12 McGraw-Hill/Irwin © 2003 The McGraw-Hill Companies, Inc., All Rights Reserved Advantages: Reduces development costs and risks of establishing foreign enterprise. Lack capital for venture. Unfamiliar or politically volatile market. Overcomes restrictive investment barriers. Others can develop business applications of intangible property. Disadvantages: Lack of control. Cross-border licensing may be difficult. Creating a competitor. Licensing Agreement where licensor grants rights to intangible property to another entity for a specified period of time in return for royalties. Risk Reduction  Cross-licensing  Joint venture

13 McGraw-Hill/Irwin © 2003 The McGraw-Hill Companies, Inc., All Rights Reserved Franchising Advantages: Reduces costs and risk of establishing enterprise. Disadvantages: May prohibit movement of profits from one country to support operations in another country. Quality control. Franchiser sells intangible property and insists on rules for operating business.

14 McGraw-Hill/Irwin © 2003 The McGraw-Hill Companies, Inc., All Rights Reserved Joint Ventures Advantages: Benefit from local partner’s knowledge. Shared costs/risks with partner. Reduced political risk. Disadvantages: Risk giving control of technology to partner. May not realize experience curve or location economies. Shared ownership can lead to conflict.

15 McGraw-Hill/Irwin © 2003 The McGraw-Hill Companies, Inc., All Rights Reserved Wholly Owned Subsidiary Advantages: No risk of losing technical competence to a competitor. Tight control of operations. Realize learning curve and location economies. Disadvantage: Bear full cost and risk. Greenfield Acquisition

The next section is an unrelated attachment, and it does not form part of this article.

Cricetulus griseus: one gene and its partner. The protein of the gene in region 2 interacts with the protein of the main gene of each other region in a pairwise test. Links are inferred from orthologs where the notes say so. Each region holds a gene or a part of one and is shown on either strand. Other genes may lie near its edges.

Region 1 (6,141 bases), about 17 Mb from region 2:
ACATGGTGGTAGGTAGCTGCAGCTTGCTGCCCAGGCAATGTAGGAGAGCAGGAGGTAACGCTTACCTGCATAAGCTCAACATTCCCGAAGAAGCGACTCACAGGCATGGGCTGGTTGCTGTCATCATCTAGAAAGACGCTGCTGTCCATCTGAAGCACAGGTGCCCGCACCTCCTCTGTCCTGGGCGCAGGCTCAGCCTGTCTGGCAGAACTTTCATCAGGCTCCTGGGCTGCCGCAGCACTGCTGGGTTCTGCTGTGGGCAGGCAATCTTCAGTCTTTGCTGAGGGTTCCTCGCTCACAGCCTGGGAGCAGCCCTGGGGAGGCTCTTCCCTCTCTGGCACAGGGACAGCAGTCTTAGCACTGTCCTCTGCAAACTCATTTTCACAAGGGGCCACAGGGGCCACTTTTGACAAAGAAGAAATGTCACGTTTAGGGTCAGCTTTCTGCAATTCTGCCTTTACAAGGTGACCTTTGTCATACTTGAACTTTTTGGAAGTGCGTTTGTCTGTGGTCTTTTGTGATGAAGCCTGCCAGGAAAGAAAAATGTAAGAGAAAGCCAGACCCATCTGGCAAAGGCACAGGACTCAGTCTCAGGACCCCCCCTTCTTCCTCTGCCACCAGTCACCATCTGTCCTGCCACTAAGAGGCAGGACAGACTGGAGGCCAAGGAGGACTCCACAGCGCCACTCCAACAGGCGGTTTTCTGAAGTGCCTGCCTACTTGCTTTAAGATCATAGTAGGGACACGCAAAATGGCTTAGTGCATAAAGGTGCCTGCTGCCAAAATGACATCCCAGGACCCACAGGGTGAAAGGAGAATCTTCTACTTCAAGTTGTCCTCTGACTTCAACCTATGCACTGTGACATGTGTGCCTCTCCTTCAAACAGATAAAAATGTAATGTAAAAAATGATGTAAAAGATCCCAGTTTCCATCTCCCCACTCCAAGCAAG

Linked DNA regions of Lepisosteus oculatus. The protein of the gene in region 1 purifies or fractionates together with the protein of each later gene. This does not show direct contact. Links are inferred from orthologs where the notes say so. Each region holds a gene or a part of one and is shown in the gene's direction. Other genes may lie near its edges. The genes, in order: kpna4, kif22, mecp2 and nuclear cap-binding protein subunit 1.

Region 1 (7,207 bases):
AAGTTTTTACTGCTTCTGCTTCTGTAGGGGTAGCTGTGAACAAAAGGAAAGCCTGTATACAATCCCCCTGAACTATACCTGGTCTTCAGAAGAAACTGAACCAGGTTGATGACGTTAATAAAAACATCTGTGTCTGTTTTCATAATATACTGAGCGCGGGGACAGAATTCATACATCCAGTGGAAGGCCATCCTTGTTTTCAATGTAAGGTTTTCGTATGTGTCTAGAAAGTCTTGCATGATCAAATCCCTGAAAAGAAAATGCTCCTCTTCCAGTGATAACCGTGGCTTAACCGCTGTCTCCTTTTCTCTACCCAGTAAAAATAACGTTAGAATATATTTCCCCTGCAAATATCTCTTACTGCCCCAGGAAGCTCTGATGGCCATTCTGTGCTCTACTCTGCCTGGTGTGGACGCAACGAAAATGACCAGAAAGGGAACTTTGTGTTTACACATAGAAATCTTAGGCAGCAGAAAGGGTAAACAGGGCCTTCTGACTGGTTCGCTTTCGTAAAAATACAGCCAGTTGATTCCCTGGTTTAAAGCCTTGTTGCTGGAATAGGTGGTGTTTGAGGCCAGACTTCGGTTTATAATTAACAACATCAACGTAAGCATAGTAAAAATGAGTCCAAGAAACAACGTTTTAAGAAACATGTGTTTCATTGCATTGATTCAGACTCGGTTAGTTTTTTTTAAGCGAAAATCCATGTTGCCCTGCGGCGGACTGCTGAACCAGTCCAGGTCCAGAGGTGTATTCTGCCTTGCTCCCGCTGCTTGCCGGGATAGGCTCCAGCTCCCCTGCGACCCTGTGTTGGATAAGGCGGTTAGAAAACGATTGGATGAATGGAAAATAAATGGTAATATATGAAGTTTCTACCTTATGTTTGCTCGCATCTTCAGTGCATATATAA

16 McGraw-Hill/Irwin © 2003 The McGraw-Hill Companies, Inc., All Rights Reserved Advantages and Disadvantages of Entry Modes Table 14.1a Exporting Ability to realize location and experience curve economies High transport costs Trade barriers Problems with local marketing agents Turnkey contracts Ability to earn returns from process technology skills in countries where FDI is restricted Creating efficient competitors Lack of long-term market presence Licensing Low development costs and risks Lack of control over technology Inability to realize location and experience curve economies Inability to engage in global strategic coordination DisadvantageAdvantageEntry Mode

17 McGraw-Hill/Irwin © 2003 The McGraw-Hill Companies, Inc., All Rights Reserved Advantages and Disadvantages of Entry Modes Table 14.1b Franchising Low development costs and risks Lack of control over quality Inability to engage in global strategic coordination Joint ventures Access to local partner’s knowledge Sharing development costs and risks Politically acceptable Lack of control over technology Inability to engage in global strategic coordination Inability to realize location and experience economies Wholly owned subsidiaries Protection of technology Ability to engage in global strategic coordination Ability to realize location and experience economies High costs and risks Entry ModeDisadvantage Advantage

18 McGraw-Hill/Irwin © 2003 The McGraw-Hill Companies, Inc., All Rights Reserved Selecting an Entry Mode Technological Know-How Management Know-How Wholly owned subsidiary, except: 1. Venture is structured to reduce risk of loss of technology. 2. Technology advantage is transitory. Then licensing or joint venture OK. Franchising, subsidiaries (wholly owned or joint venture). Pressure for Cost Reduction Combination of exporting and wholly owned subsidiary.